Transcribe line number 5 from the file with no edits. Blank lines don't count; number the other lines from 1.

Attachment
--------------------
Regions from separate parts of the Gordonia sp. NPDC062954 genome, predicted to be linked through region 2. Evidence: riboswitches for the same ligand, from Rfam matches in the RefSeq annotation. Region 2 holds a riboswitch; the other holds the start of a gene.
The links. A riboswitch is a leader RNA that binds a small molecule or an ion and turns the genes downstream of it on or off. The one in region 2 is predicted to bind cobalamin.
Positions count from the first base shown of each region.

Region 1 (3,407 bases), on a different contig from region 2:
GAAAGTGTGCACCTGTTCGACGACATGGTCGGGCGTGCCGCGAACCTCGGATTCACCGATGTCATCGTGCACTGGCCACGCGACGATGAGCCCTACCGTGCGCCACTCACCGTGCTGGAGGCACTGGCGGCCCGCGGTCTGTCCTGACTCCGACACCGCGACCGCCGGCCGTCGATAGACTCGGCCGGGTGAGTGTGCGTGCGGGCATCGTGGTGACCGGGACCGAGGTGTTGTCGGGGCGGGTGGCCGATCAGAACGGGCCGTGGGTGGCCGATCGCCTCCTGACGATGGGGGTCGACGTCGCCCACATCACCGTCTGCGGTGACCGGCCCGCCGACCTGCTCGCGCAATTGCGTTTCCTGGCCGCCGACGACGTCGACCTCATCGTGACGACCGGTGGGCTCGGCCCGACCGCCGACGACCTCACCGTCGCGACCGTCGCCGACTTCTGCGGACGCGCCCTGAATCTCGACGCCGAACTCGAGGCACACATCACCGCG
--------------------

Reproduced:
GAAAGTGTGCACCTGTTCGACGACATGGTCGGGCGTGCCGCGAACCTCGGATTCACCGATGTCATCGTGCACTGGCCACGCGACGATGAGCCCTACCGTGCGCCACTCACCGTGCTGGAGGCACTGGCGGCCCGCGGTCTGTCCTGACTCCGACACCGCGACCGCCGGCCGTCGATAGACTCGGCCGGGTGAGTGTGCGTGCGGGCATCGTGGTGACCGGGACCGAGGTGTTGTCGGGGCGGGTGGCCGATCAGAACGGGCCGTGGGTGGCCGATCGCCTCCTGACGATGGGGGTCGACGTCGCCCACATCACCGTCTGCGGTGACCGGCCCGCCGACCTGCTCGCGCAATTGCGTTTCCTGGCCGCCGACGACGTCGACCTCATCGTGACGACCGGTGGGCTCGGCCCGACCGCCGACGACCTCACCGTCGCGACCGTCGCCGACTTCTGCGGACGCGCCCTGAATCTCGACGCCGAACTCGAGGCACACATCACCGCG